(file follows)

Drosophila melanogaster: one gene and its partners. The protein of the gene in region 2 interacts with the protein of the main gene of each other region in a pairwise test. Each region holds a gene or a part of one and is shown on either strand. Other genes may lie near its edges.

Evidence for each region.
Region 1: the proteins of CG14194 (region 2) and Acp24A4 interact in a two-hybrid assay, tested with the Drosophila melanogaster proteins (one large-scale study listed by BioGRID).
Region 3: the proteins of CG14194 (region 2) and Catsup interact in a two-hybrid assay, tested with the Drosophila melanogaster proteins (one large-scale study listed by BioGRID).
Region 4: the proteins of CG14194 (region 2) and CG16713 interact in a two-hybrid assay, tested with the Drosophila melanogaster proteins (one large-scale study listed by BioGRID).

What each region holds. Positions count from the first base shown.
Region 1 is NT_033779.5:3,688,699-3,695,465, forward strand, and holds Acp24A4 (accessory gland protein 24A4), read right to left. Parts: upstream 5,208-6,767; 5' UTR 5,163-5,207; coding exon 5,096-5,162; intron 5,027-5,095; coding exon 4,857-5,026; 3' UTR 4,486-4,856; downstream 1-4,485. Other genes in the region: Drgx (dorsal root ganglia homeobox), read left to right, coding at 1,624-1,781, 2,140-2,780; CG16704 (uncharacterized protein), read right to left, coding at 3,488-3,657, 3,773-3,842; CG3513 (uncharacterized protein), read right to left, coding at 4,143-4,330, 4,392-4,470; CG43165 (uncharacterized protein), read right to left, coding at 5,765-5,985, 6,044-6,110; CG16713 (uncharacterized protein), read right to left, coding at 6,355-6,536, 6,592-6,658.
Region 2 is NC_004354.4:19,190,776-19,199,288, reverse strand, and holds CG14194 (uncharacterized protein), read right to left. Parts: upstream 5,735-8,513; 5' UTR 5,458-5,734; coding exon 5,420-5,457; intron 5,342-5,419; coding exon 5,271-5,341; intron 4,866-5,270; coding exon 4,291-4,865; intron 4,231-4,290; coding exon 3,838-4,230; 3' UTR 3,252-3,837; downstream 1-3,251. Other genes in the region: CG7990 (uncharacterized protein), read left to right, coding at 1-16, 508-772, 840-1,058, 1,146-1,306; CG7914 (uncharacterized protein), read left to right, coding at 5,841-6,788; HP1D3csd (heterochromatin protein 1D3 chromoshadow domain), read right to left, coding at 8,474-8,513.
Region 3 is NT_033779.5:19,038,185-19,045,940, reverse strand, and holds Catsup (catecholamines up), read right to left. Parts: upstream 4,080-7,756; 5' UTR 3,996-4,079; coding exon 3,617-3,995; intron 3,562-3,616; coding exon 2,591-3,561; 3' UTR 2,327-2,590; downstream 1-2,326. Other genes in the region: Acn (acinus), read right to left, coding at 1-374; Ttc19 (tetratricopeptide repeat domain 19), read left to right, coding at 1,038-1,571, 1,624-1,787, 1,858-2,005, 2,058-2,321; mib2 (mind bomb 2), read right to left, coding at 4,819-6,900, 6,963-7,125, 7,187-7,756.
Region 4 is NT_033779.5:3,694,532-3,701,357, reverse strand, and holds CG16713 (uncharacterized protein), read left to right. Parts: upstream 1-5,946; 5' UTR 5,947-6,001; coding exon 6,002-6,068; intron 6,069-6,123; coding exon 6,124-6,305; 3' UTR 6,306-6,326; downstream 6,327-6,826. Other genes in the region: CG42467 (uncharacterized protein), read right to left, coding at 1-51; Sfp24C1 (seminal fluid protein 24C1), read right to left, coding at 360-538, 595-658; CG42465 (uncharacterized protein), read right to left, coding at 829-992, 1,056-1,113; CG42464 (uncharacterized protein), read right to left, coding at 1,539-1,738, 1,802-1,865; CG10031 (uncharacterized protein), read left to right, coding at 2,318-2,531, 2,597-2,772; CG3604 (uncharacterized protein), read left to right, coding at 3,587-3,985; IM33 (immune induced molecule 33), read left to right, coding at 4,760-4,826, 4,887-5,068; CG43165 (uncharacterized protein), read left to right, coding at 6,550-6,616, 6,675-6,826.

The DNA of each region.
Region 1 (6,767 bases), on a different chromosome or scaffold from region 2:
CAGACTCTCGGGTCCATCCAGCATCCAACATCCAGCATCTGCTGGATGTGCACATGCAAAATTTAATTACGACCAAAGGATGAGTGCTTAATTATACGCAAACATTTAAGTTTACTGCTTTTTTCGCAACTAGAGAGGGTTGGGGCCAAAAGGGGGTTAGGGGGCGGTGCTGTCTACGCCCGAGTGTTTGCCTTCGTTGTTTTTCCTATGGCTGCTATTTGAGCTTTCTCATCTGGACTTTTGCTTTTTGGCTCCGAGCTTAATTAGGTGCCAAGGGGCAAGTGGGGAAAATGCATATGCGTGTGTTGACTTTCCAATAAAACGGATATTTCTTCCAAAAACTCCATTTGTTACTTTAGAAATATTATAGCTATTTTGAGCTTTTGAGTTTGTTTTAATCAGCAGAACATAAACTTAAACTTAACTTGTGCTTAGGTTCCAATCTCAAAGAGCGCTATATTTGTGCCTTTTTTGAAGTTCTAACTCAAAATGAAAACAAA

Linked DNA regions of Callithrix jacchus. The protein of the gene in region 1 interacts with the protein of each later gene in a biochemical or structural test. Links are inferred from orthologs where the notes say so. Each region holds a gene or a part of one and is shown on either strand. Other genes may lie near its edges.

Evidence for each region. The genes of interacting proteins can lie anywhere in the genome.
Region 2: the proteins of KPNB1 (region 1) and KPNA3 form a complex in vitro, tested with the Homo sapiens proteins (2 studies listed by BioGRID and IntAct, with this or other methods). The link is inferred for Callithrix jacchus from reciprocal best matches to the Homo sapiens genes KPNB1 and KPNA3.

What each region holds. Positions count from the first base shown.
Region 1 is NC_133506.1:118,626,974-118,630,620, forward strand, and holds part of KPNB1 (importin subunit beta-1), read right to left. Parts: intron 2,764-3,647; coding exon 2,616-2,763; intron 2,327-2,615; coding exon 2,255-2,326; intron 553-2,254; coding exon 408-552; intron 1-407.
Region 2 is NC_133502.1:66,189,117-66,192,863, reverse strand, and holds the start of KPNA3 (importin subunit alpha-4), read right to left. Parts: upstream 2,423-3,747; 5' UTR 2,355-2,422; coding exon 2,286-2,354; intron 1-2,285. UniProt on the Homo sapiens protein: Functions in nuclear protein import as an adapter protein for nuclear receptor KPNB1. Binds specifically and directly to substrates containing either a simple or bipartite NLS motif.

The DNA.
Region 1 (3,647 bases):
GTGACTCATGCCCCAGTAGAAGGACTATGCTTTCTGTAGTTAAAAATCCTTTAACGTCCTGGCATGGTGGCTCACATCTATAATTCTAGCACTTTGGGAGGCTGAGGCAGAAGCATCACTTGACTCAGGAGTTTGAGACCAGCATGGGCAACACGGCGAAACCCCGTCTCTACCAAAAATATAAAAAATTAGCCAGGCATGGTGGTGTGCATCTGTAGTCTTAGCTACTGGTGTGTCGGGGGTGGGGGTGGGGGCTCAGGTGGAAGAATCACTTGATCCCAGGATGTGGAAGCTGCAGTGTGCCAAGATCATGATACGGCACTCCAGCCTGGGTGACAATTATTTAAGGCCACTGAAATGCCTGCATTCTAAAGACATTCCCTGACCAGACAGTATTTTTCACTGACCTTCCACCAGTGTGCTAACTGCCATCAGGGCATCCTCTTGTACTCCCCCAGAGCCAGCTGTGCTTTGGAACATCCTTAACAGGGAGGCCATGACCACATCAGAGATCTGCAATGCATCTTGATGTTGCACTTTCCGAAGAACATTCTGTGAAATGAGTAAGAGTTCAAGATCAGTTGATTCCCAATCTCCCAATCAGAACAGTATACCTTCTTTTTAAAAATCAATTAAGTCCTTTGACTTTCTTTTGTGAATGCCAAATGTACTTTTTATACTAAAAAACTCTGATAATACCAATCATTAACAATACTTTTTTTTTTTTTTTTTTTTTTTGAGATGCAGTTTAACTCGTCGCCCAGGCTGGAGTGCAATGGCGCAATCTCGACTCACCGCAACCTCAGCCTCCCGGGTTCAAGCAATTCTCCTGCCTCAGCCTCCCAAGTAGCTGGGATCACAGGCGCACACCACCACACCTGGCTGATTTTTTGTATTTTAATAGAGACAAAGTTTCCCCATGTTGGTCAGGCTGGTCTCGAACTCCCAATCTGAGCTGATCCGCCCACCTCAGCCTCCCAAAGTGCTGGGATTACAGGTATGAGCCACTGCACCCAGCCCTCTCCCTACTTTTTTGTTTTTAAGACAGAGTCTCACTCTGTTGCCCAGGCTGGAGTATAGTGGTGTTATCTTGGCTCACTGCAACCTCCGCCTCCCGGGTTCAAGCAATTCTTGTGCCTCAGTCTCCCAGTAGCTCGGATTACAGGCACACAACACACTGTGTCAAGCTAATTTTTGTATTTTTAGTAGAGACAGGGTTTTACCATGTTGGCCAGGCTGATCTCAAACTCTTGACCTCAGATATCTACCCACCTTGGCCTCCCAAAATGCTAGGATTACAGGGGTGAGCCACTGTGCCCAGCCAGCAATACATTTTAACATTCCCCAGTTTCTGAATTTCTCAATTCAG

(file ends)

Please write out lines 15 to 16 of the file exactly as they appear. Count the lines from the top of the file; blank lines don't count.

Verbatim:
Evidence for each region. The genes of interacting proteins can lie anywhere in the genome.
Region 2: the proteins of KPNB1 (region 1) and KPNA3 form a complex in vitro, tested with the Homo sapiens proteins (2 studies listed by BioGRID and IntAct, with this or other methods). The link is inferred for Callithrix jacchus from reciprocal best matches to the Homo sapiens genes KPNB1 and KPNA3.